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Taiwan, US hold new economic dialogue, leave out BTA and American pork

Taiwan foreign minister optimistic about economic ties under incoming Biden administration

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Foreign Ministry hosts Taipei press conference after inaugural U.S.-Taiwan Economic Prosperity Partnership Dialogue on Nov. 20.

Foreign Ministry hosts Taipei press conference after inaugural U.S.-Taiwan Economic Prosperity Partnership Dialogue on Nov. 20. (CNA photo)

TAIPEI (Taiwan News) — The U.S. and Taiwan inaugurated a new economic dialogue on Friday evening (Nov. 20).

The first U.S.-Taiwan Economic Prosperity Partnership Dialogue (EPP) began with the signing of a memorandum of understanding (MOU) by representatives of both governments. The meetings included Under Secretary of State for Economic Growth, Energy, and the Environment Keith Krach and David Stilwell, assistant secretary of state for East Asian and Pacific Affairs, on the U.S. side and Deputy Economic Minister Chen Chern-chyi (陳政祺) and Representative to the U.S. Hsiao Bi-khim (蕭美琴) on the Taiwan side.

The MOU outlines areas for bilateral collaboration and lays the groundwork for future high-level dialogues, which are expected to be held annually in Taipei and Washington on an alternating basis.

This is the highest-level mechanism to date for Taiwan-U.S. economic exchanges and cooperation, Foreign Minister Joseph Wu (吳釗燮) said at a press conference in Taipei Saturday morning (Nov. 21). According to the Foreign Ministry, the MOU is valid for five years and extendable.

Even though officials from both countries have painted the talks as a milestone heralding a promising future for bilateral economic ties, critics have cast doubt on the need to hold them while the Donald Trump administration is in its caretaker state. Others are also concerned about a potential lack of continuity after President-elect Joe Biden takes office in January.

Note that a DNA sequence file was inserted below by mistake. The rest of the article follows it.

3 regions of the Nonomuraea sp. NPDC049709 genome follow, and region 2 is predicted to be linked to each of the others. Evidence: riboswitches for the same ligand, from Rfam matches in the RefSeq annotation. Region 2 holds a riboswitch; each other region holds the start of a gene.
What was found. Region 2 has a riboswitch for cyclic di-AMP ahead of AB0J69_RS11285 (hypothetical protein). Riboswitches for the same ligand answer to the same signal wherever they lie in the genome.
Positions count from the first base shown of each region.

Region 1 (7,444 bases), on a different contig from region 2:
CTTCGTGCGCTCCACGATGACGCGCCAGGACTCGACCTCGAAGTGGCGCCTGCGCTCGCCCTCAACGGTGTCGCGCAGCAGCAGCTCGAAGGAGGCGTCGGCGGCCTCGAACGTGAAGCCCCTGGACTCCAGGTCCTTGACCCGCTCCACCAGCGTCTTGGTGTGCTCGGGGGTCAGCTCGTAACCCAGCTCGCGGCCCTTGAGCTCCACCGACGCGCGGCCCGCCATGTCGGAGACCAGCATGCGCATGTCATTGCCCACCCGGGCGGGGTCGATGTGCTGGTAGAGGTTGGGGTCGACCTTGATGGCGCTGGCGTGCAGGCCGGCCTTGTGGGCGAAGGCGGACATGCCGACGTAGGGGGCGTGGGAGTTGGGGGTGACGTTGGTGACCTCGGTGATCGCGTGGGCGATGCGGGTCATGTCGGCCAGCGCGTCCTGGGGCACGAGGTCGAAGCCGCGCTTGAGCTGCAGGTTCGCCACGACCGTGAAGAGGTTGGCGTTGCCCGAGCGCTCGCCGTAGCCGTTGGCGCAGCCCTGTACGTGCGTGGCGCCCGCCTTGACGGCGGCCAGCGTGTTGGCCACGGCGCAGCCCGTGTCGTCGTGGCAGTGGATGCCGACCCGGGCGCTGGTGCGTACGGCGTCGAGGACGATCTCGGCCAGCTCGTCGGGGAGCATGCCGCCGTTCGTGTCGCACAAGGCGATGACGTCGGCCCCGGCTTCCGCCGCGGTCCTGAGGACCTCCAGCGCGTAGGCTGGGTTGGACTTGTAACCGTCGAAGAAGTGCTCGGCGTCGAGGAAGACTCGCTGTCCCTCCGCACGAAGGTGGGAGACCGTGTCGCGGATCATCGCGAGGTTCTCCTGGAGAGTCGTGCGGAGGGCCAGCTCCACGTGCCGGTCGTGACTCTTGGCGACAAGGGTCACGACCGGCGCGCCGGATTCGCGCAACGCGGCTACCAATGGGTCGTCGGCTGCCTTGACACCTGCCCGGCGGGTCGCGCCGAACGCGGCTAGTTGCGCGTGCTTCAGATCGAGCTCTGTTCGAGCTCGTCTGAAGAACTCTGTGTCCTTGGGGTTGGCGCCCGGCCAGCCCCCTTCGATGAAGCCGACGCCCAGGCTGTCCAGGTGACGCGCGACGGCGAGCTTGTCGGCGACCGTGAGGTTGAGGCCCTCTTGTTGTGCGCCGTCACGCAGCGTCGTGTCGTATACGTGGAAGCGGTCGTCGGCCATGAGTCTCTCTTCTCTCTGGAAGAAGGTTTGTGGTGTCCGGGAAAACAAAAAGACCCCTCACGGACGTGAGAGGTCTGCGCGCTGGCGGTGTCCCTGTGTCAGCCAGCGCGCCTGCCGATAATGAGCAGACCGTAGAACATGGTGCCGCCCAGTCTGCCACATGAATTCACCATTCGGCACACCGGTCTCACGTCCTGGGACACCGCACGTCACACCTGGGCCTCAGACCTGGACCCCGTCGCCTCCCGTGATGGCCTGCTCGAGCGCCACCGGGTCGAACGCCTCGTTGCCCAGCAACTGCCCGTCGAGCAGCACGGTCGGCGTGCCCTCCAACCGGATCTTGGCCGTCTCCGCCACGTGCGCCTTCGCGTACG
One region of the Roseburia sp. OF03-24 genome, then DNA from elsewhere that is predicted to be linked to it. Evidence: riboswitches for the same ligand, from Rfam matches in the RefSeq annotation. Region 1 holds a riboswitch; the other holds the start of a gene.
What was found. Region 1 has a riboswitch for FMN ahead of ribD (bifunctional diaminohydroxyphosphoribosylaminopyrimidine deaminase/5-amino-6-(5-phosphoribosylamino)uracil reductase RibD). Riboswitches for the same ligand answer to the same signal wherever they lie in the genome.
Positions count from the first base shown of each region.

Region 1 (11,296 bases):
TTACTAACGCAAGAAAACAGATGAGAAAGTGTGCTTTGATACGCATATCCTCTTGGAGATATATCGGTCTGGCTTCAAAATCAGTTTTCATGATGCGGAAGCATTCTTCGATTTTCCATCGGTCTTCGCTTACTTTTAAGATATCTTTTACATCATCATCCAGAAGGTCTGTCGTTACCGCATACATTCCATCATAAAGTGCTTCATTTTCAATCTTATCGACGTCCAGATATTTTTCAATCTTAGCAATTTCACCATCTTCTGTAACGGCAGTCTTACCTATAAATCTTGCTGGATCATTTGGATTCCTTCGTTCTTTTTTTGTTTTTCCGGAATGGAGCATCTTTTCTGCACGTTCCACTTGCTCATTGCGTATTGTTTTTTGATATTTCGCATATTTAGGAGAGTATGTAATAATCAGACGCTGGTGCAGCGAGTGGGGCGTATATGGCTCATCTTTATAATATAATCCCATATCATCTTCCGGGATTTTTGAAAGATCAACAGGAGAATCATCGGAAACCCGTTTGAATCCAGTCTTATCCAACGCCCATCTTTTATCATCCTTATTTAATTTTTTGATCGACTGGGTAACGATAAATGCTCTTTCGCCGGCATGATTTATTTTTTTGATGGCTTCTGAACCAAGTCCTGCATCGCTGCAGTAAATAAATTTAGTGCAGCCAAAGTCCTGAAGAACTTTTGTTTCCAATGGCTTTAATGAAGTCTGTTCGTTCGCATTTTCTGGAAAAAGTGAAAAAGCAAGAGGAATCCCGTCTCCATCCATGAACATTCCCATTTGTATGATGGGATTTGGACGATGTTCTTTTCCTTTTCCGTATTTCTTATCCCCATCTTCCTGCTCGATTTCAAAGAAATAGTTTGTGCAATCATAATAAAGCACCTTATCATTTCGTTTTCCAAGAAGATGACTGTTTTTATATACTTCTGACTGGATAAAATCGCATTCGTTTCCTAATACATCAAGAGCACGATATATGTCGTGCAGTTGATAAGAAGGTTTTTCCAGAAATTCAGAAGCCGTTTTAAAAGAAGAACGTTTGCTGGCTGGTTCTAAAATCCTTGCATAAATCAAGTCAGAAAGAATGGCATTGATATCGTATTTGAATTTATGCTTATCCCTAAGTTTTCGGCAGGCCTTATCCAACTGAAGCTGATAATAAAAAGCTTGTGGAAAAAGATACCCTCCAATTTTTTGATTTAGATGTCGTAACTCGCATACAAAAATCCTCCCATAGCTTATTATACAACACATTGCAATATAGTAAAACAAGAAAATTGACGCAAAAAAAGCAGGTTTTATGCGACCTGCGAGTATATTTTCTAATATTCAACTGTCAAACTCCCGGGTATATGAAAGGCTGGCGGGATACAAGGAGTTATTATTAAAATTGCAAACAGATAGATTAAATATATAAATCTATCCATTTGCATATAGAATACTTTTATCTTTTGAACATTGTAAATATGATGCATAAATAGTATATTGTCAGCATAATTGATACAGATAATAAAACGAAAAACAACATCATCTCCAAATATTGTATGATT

“I will not worry about it at all,” Wu stressed. “There is a bipartisan consensus in the U.S. Congress on strengthening economic relations with Taiwan.”

John Deng (鄧振中), the top negotiator in the Taiwanese Cabinet, characterized the EPP as having pushed the economic relationship to a new level. However, issues that have been frequently discussed and debated in Taiwan over the past few months, namely negotiations for a bilateral trade agreement (BTA) and the import of American pork products containing ractopamine, were absent from the discussions.

The EPP covers a wide array of economic issues and collaborations. The other economic platform that exists between Taiwan and the U.S., the Trade and Investment Framework Agreement (TIFA), deals principally with trade issues, Deng observed.

Initiated in 1992, the TIFA comprises high-level economic and trade consultations between Taiwan's Ministry of Economic Affairs and the U.S. Trade Representative (USTR). The TIFA was created to pave the way for a BTA, but there have been no talks under the framework since 2016.

“It may be a little premature to come to a conclusion that President-elect Joe Biden is not interested in a bilateral trade agreement,” said Wu. He pointed out that 50 senators from both the Democratic and Republican parties had recently signed a resolution urging US Trade Representative Robert Lighthizer to start BTA negotiations with Taiwan.

The six-hour-long EPP also covered multiple topics related to science and technology, including health security, supply chains, 5G networks, semiconductors, infrastructure, and energy. It also touched on investment screening and women’s economic empowerment.

Economic Minister Wang Mei-hua (王美花) said the ministry has expressed an interest in working with the U.S. National Institute of Standards and Technology (NIST) on certifying Taiwan’s 5G network. “It is very important for Taiwanese tech products wishing to sell to the U.S. or other countries,” said Wang, who went on to say that both countries have agreed to further the discussions in the future.

According to Wang, both countries have confirmed that strategic cooperation on the semiconductor industry is a mutual priority given its potential to generate significant and long-term benefits. With TSMC planning to build a chip factory in the U.S., exchanges between the two countries are likely to be more frequent, she observed.

In addition, both sides during the meeting expressed their intention to negotiate on a science and technology agreement. This should allow the countries to cooperate on advancing science and technology; improving the protection of data, knowledge, and professionals; and promoting capacity-building in other countries, according to Minister of Science and Technology Wu Tsung-tsong (吳政忠).